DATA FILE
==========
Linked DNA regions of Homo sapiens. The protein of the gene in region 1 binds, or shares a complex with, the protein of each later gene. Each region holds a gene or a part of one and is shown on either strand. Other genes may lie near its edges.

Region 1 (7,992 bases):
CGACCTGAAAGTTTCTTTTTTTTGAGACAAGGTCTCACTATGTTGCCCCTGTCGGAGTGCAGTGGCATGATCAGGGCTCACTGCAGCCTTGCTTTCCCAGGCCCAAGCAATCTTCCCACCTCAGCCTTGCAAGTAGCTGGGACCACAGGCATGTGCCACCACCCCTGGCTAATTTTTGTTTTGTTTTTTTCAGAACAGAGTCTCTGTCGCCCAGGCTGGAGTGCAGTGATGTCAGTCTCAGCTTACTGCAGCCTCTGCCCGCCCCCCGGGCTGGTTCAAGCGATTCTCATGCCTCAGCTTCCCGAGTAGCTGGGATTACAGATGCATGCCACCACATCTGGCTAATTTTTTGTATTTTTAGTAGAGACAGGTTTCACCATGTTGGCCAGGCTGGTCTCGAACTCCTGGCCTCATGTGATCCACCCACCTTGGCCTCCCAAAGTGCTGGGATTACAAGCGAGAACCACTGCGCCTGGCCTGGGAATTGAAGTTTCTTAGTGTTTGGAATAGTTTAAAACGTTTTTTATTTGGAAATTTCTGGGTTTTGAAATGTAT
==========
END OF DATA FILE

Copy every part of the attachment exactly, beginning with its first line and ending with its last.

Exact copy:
Linked DNA regions of Homo sapiens. The protein of the gene in region 1 binds, or shares a complex with, the protein of each later gene. Each region holds a gene or a part of one and is shown on either strand. Other genes may lie near its edges.

Region 1 (7,992 bases):
CGACCTGAAAGTTTCTTTTTTTTGAGACAAGGTCTCACTATGTTGCCCCTGTCGGAGTGCAGTGGCATGATCAGGGCTCACTGCAGCCTTGCTTTCCCAGGCCCAAGCAATCTTCCCACCTCAGCCTTGCAAGTAGCTGGGACCACAGGCATGTGCCACCACCCCTGGCTAATTTTTGTTTTGTTTTTTTCAGAACAGAGTCTCTGTCGCCCAGGCTGGAGTGCAGTGATGTCAGTCTCAGCTTACTGCAGCCTCTGCCCGCCCCCCGGGCTGGTTCAAGCGATTCTCATGCCTCAGCTTCCCGAGTAGCTGGGATTACAGATGCATGCCACCACATCTGGCTAATTTTTTGTATTTTTAGTAGAGACAGGTTTCACCATGTTGGCCAGGCTGGTCTCGAACTCCTGGCCTCATGTGATCCACCCACCTTGGCCTCCCAAAGTGCTGGGATTACAAGCGAGAACCACTGCGCCTGGCCTGGGAATTGAAGTTTCTTAGTGTTTGGAATAGTTTAAAACGTTTTTTATTTGGAAATTTCTGGGTTTTGAAATGTAT